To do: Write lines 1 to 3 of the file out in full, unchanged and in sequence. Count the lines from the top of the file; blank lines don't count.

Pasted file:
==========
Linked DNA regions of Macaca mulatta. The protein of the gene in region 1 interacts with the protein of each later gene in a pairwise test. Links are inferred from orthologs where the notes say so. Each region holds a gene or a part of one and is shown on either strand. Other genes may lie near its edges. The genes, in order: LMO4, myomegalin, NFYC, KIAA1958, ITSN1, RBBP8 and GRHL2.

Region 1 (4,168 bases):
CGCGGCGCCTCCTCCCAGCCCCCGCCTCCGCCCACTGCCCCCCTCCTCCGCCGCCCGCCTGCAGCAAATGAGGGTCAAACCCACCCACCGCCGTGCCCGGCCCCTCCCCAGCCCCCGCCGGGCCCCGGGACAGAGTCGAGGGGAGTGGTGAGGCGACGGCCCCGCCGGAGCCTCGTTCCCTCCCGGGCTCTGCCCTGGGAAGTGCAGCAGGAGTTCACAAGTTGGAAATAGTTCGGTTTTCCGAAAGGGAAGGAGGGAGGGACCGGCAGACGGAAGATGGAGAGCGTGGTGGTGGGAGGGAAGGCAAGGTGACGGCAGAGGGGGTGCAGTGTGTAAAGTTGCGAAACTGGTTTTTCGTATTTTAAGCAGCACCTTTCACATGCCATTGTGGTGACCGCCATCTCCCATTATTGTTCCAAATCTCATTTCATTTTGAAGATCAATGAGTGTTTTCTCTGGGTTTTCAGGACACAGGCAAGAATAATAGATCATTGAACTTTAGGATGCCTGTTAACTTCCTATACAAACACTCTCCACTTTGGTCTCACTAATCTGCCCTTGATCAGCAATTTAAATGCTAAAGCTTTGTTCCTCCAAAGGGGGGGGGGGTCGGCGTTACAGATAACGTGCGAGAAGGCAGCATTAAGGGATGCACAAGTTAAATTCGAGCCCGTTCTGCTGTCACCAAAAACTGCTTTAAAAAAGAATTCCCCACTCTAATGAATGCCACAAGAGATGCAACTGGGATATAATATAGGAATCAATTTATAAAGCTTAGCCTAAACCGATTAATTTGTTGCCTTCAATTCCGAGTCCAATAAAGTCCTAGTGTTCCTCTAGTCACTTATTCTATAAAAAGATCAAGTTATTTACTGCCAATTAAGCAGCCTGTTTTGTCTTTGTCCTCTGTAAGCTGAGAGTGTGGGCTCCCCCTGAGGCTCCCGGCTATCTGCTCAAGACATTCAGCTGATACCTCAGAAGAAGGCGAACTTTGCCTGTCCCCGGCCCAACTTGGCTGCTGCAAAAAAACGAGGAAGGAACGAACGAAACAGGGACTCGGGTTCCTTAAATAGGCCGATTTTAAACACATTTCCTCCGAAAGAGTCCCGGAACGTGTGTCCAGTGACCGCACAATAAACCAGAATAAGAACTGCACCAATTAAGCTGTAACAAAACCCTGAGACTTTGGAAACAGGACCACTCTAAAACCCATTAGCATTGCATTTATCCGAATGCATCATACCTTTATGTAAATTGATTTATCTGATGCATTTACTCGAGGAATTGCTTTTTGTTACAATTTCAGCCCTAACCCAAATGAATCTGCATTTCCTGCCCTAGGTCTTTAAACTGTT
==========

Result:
Linked DNA regions of Macaca mulatta. The protein of the gene in region 1 interacts with the protein of each later gene in a pairwise test. Links are inferred from orthologs where the notes say so. Each region holds a gene or a part of one and is shown on either strand. Other genes may lie near its edges. The genes, in order: LMO4, myomegalin, NFYC, KIAA1958, ITSN1, RBBP8 and GRHL2.

Region 1 (4,168 bases):
CGCGGCGCCTCCTCCCAGCCCCCGCCTCCGCCCACTGCCCCCCTCCTCCGCCGCCCGCCTGCAGCAAATGAGGGTCAAACCCACCCACCGCCGTGCCCGGCCCCTCCCCAGCCCCCGCCGGGCCCCGGGACAGAGTCGAGGGGAGTGGTGAGGCGACGGCCCCGCCGGAGCCTCGTTCCCTCCCGGGCTCTGCCCTGGGAAGTGCAGCAGGAGTTCACAAGTTGGAAATAGTTCGGTTTTCCGAAAGGGAAGGAGGGAGGGACCGGCAGACGGAAGATGGAGAGCGTGGTGGTGGGAGGGAAGGCAAGGTGACGGCAGAGGGGGTGCAGTGTGTAAAGTTGCGAAACTGGTTTTTCGTATTTTAAGCAGCACCTTTCACATGCCATTGTGGTGACCGCCATCTCCCATTATTGTTCCAAATCTCATTTCATTTTGAAGATCAATGAGTGTTTTCTCTGGGTTTTCAGGACACAGGCAAGAATAATAGATCATTGAACTTTAGGATGCCTGTTAACTTCCTATACAAACACTCTCCACTTTGGTCTCACTAATCTGCCCTTGATCAGCAATTTAAATGCTAAAGCTTTGTTCCTCCAAAGGGGGGGGGGGTCGGCGTTACAGATAACGTGCGAGAAGGCAGCATTAAGGGATGCACAAGTTAAATTCGAGCCCGTTCTGCTGTCACCAAAAACTGCTTTAAAAAAGAATTCCCCACTCTAATGAATGCCACAAGAGATGCAACTGGGATATAATATAGGAATCAATTTATAAAGCTTAGCCTAAACCGATTAATTTGTTGCCTTCAATTCCGAGTCCAATAAAGTCCTAGTGTTCCTCTAGTCACTTATTCTATAAAAAGATCAAGTTATTTACTGCCAATTAAGCAGCCTGTTTTGTCTTTGTCCTCTGTAAGCTGAGAGTGTGGGCTCCCCCTGAGGCTCCCGGCTATCTGCTCAAGACATTCAGCTGATACCTCAGAAGAAGGCGAACTTTGCCTGTCCCCGGCCCAACTTGGCTGCTGCAAAAAAACGAGGAAGGAACGAACGAAACAGGGACTCGGGTTCCTTAAATAGGCCGATTTTAAACACATTTCCTCCGAAAGAGTCCCGGAACGTGTGTCCAGTGACCGCACAATAAACCAGAATAAGAACTGCACCAATTAAGCTGTAACAAAACCCTGAGACTTTGGAAACAGGACCACTCTAAAACCCATTAGCATTGCATTTATCCGAATGCATCATACCTTTATGTAAATTGATTTATCTGATGCATTTACTCGAGGAATTGCTTTTTGTTACAATTTCAGCCCTAACCCAAATGAATCTGCATTTCCTGCCCTAGGTCTTTAAACTGTT